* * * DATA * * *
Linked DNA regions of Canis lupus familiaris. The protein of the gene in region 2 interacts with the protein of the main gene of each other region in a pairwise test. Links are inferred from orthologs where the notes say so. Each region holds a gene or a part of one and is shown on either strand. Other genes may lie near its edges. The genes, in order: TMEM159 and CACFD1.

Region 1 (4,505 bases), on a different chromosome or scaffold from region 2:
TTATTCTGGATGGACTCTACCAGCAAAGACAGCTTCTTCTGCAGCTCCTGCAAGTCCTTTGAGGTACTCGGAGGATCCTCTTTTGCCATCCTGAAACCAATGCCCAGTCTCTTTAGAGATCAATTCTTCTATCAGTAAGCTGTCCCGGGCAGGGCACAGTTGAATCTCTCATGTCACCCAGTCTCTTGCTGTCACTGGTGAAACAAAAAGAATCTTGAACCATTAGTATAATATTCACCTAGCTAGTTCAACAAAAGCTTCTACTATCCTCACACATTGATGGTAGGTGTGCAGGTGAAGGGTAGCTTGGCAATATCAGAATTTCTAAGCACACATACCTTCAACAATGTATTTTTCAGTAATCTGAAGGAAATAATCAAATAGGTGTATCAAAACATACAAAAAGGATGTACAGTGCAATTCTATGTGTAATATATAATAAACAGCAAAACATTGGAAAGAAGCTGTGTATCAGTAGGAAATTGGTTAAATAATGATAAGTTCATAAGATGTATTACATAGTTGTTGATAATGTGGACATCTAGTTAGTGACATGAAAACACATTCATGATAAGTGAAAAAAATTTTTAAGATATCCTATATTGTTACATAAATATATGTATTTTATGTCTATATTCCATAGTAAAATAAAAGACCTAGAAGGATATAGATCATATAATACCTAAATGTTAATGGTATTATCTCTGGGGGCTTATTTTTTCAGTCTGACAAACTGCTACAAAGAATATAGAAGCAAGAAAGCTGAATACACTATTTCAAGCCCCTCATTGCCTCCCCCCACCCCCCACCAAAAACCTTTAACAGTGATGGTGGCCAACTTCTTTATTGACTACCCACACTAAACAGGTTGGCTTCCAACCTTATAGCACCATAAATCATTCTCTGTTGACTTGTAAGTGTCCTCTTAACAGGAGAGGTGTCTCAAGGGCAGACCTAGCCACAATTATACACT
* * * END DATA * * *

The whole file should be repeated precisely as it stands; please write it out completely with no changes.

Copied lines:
Linked DNA regions of Canis lupus familiaris. The protein of the gene in region 2 interacts with the protein of the main gene of each other region in a pairwise test. Links are inferred from orthologs where the notes say so. Each region holds a gene or a part of one and is shown on either strand. Other genes may lie near its edges. The genes, in order: TMEM159 and CACFD1.

Region 1 (4,505 bases), on a different chromosome or scaffold from region 2:
TTATTCTGGATGGACTCTACCAGCAAAGACAGCTTCTTCTGCAGCTCCTGCAAGTCCTTTGAGGTACTCGGAGGATCCTCTTTTGCCATCCTGAAACCAATGCCCAGTCTCTTTAGAGATCAATTCTTCTATCAGTAAGCTGTCCCGGGCAGGGCACAGTTGAATCTCTCATGTCACCCAGTCTCTTGCTGTCACTGGTGAAACAAAAAGAATCTTGAACCATTAGTATAATATTCACCTAGCTAGTTCAACAAAAGCTTCTACTATCCTCACACATTGATGGTAGGTGTGCAGGTGAAGGGTAGCTTGGCAATATCAGAATTTCTAAGCACACATACCTTCAACAATGTATTTTTCAGTAATCTGAAGGAAATAATCAAATAGGTGTATCAAAACATACAAAAAGGATGTACAGTGCAATTCTATGTGTAATATATAATAAACAGCAAAACATTGGAAAGAAGCTGTGTATCAGTAGGAAATTGGTTAAATAATGATAAGTTCATAAGATGTATTACATAGTTGTTGATAATGTGGACATCTAGTTAGTGACATGAAAACACATTCATGATAAGTGAAAAAAATTTTTAAGATATCCTATATTGTTACATAAATATATGTATTTTATGTCTATATTCCATAGTAAAATAAAAGACCTAGAAGGATATAGATCATATAATACCTAAATGTTAATGGTATTATCTCTGGGGGCTTATTTTTTCAGTCTGACAAACTGCTACAAAGAATATAGAAGCAAGAAAGCTGAATACACTATTTCAAGCCCCTCATTGCCTCCCCCCACCCCCCACCAAAAACCTTTAACAGTGATGGTGGCCAACTTCTTTATTGACTACCCACACTAAACAGGTTGGCTTCCAACCTTATAGCACCATAAATCATTCTCTGTTGACTTGTAAGTGTCCTCTTAACAGGAGAGGTGTCTCAAGGGCAGACCTAGCCACAATTATACACT